25 answers

Writing an Apology Letter to the Teacher for Bad Behavior.

If your child got in trouble with her teacher for being rude during class and the teacher punished your child appropriately at the time of the infraction, would you also make your child write an apology letter to the teacher as well? My daughter is in kindergarten and speaks out of turn or shouts out often and is working on controlling her outbursts. She has gotten in trouble for it before but this last Friday she was exceptionally rude and was made to sit outside in the hallway while the rest of the students were allowed computer time. She was in tears about it but it was her own fault and I'm glad she was punished right then and there.

My mother is visiting and thinks this should be the end of the story, however I want her to write her teacher an apology letter telling the teacher what she is sorry for and that she is going to try and do better. In the end, I ignored my mother and I sat down with my daughter to help her compose the letter. My mother still thinks it was too much and I want to know if I'm so far off the pulse of normal by having my kid write: "Dear (teacher's name here), I am very sorry for being rude on Friday. I'm also sorry for shouting out in class. I will try and be better. " She signed it and drew a picture of herself holding her teacher's hand.

This teacher is a wonderful lady and I feel so badly that my kid made her day difficult. The letter wasn't very long but it did take a little time since every letter had to be painstakingly crafted by her own little hand. We used that time to reflect on what she did and how her behavior affected the teacher and the rest of the class. In the end I'm glad I had her write it... but I have a trickle of doubt coming from the direction of my mother that maybe I was too hard on her. Was I? Did I give her a "punishment on top of a punishment" as my mother said?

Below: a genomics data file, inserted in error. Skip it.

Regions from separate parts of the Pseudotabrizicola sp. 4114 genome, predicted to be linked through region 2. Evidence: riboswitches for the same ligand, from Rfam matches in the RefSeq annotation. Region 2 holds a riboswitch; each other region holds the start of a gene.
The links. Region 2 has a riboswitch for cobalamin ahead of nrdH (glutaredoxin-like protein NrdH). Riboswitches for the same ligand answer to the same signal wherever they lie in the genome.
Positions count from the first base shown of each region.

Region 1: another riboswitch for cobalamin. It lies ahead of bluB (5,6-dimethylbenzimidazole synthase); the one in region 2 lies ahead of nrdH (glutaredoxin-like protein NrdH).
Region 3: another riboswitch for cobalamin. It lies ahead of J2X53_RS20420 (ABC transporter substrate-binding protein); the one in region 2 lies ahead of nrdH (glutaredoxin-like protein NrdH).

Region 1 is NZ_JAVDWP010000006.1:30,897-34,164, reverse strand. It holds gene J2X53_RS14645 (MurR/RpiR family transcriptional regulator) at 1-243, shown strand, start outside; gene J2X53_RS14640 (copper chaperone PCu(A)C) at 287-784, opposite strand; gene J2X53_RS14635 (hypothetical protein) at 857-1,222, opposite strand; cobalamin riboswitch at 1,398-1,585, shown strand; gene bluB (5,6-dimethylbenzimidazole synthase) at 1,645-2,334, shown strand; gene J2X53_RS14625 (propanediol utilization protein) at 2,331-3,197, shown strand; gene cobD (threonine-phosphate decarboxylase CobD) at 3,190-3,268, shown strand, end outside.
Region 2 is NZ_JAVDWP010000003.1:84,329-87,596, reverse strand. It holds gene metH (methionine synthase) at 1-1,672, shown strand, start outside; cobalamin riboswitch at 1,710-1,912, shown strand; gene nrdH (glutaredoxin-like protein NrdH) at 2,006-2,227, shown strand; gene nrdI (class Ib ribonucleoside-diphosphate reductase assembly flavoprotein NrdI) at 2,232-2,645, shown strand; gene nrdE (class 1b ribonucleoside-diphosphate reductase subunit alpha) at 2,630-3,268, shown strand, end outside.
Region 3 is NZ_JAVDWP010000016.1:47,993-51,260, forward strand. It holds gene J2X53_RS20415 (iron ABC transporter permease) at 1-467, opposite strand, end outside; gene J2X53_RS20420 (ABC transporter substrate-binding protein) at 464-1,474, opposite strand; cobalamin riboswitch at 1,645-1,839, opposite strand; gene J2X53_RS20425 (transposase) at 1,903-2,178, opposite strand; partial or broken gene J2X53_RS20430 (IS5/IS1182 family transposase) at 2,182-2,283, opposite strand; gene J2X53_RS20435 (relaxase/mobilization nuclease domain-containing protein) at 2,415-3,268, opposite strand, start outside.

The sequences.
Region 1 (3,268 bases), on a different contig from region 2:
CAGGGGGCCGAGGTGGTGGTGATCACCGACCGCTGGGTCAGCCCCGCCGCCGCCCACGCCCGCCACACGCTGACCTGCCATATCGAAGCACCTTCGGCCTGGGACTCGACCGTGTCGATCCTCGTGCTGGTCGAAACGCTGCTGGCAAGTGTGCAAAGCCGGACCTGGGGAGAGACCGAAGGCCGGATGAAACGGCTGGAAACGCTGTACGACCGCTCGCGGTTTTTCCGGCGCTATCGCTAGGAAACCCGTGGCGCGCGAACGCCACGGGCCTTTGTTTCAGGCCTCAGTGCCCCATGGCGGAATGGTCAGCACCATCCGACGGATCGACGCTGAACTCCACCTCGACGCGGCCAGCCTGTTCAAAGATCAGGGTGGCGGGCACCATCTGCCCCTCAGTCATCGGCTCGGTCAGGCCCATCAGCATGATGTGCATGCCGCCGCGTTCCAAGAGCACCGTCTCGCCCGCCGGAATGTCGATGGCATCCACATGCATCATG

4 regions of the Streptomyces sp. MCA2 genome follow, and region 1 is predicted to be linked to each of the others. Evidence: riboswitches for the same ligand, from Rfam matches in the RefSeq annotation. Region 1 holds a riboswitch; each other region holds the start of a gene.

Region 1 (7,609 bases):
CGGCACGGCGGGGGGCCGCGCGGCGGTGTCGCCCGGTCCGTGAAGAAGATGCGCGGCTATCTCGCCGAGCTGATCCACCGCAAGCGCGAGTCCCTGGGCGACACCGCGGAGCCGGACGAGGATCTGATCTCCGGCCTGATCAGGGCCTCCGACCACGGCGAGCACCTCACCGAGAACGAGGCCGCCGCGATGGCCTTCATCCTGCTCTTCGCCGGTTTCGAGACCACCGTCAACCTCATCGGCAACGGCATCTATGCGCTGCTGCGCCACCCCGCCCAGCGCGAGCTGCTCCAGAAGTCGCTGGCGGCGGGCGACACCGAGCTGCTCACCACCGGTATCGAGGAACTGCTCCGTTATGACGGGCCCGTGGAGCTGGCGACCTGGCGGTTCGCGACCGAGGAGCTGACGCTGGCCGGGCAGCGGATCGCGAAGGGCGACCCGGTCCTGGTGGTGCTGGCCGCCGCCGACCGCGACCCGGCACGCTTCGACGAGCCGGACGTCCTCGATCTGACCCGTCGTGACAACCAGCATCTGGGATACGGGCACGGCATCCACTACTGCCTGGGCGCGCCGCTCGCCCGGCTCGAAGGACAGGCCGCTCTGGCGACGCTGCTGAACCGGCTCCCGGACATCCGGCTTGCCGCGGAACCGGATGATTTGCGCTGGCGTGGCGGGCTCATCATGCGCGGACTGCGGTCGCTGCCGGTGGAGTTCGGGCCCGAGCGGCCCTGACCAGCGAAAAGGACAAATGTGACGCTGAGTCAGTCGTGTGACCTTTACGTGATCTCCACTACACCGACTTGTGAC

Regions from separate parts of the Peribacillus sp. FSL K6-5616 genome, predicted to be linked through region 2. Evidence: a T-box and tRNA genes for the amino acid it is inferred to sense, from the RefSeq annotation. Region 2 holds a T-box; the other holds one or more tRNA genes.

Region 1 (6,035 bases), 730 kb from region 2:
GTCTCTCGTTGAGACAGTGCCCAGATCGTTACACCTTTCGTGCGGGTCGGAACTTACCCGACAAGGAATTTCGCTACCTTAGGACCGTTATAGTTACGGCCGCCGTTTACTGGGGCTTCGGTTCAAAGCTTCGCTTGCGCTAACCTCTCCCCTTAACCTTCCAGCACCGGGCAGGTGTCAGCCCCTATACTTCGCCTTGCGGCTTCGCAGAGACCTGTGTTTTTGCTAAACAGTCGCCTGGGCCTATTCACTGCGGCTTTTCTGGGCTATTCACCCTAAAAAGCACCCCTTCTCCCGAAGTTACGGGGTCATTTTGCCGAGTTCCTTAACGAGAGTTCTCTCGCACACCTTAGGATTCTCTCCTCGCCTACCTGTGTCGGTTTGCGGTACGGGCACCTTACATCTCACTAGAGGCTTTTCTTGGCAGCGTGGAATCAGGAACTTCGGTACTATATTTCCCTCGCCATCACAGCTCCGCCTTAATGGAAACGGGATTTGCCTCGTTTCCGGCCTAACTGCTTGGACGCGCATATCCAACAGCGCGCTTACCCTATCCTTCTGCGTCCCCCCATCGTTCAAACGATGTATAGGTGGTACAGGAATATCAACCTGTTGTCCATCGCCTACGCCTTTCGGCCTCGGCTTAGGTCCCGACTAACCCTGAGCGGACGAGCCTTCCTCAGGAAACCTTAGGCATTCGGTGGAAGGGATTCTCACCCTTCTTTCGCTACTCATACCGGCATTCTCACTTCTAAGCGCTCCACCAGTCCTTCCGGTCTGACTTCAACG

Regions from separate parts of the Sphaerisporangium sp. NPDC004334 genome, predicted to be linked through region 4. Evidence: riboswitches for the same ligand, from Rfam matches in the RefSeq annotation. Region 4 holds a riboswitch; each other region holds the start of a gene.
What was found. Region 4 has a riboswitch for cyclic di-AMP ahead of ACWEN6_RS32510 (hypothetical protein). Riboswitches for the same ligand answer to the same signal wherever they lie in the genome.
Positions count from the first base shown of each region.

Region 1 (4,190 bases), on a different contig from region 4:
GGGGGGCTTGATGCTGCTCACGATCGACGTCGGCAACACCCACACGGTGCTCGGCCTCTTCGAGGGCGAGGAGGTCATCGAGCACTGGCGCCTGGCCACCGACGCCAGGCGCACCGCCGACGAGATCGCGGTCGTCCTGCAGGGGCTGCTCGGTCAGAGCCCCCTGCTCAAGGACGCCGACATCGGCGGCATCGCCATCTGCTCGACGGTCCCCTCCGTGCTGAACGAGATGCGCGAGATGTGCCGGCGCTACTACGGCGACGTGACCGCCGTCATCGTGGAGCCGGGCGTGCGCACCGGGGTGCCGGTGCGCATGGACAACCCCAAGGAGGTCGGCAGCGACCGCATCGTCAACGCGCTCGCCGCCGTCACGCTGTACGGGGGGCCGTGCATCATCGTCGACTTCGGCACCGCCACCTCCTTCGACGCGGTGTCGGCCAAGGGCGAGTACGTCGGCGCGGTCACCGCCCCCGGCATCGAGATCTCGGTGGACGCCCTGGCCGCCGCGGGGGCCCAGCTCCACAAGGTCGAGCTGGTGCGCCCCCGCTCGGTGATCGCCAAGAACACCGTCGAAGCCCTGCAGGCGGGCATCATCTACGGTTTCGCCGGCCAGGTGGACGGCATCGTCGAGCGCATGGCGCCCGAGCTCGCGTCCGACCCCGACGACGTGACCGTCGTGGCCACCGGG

What can I do next?

So What Happened?™

Thank you all for your replies. They are appreciated, but I think my feelings are still a bit split, just as the responses here seem to be. To answer a few questions that were asked, my daughter is one of the older students in the classroom. She turned six just as the school year started. She's learning the hard way that she doesn't always get a chance to answer a question. That sometimes there is only time to hear two or three students and then the teacher must move on. For a time she stopped raising her hand and would just call out whatever she wanted to say because she knew that there was a chance the teacher wasn't going to call on her even though her hand was raised. She's doing much better with that but she still slips up. She's learning she just can't shout out and talk without raising her hand because she's not the only person in the room and has to share the teacher's time.

Friday was a bad day because she not only shouted out without raising her hand during the beginning of the day, she was very very rude to her teacher later in the day during computer time. Once a week, on Fridays, the kids get to walk to the computer lab where all the computers are ready and loaded up with the appropriate program so the kids can just file in and sit at their places to begin their lesson. However, this last Friday, the aide that normally gets the computers ready for the class wasn't there or didn't get them ready for whatever reason so my daughter's teacher had all the students line up along the wall and wait while she moved from machine to machine, booting them up and getting them loaded.

My impatient daughter managed to wait quietly through half the setup process before stomping her little foot and yelling out to her teacher, "You are WASTING our time! You are wasting ALL our computer time!" And her teacher turned around, told her that was a totally inappropriate thing to say and that her impatience bought her a one way ticket to the hallway while all the other kids would have their computer lesson without her. I was told that she sat in the hall and cried.